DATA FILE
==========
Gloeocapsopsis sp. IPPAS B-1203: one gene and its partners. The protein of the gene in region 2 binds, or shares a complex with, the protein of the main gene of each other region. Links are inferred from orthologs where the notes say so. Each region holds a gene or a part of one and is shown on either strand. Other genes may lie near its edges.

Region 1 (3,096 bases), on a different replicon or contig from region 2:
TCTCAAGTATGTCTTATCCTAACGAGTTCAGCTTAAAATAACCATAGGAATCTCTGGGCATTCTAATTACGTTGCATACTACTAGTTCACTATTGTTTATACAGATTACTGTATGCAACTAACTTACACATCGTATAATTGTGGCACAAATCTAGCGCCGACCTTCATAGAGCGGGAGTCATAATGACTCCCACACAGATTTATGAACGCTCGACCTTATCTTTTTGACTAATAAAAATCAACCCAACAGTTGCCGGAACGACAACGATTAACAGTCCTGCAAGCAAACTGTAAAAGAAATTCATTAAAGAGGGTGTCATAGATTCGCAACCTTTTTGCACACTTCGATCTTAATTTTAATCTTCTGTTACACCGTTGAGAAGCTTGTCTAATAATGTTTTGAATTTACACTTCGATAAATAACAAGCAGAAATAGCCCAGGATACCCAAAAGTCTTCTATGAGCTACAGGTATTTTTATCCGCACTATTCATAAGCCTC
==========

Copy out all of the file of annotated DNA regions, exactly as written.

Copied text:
Gloeocapsopsis sp. IPPAS B-1203: one gene and its partners. The protein of the gene in region 2 binds, or shares a complex with, the protein of the main gene of each other region. Links are inferred from orthologs where the notes say so. Each region holds a gene or a part of one and is shown on either strand. Other genes may lie near its edges.

Region 1 (3,096 bases), on a different replicon or contig from region 2:
TCTCAAGTATGTCTTATCCTAACGAGTTCAGCTTAAAATAACCATAGGAATCTCTGGGCATTCTAATTACGTTGCATACTACTAGTTCACTATTGTTTATACAGATTACTGTATGCAACTAACTTACACATCGTATAATTGTGGCACAAATCTAGCGCCGACCTTCATAGAGCGGGAGTCATAATGACTCCCACACAGATTTATGAACGCTCGACCTTATCTTTTTGACTAATAAAAATCAACCCAACAGTTGCCGGAACGACAACGATTAACAGTCCTGCAAGCAAACTGTAAAAGAAATTCATTAAAGAGGGTGTCATAGATTCGCAACCTTTTTGCACACTTCGATCTTAATTTTAATCTTCTGTTACACCGTTGAGAAGCTTGTCTAATAATGTTTTGAATTTACACTTCGATAAATAACAAGCAGAAATAGCCCAGGATACCCAAAAGTCTTCTATGAGCTACAGGTATTTTTATCCGCACTATTCATAAGCCTC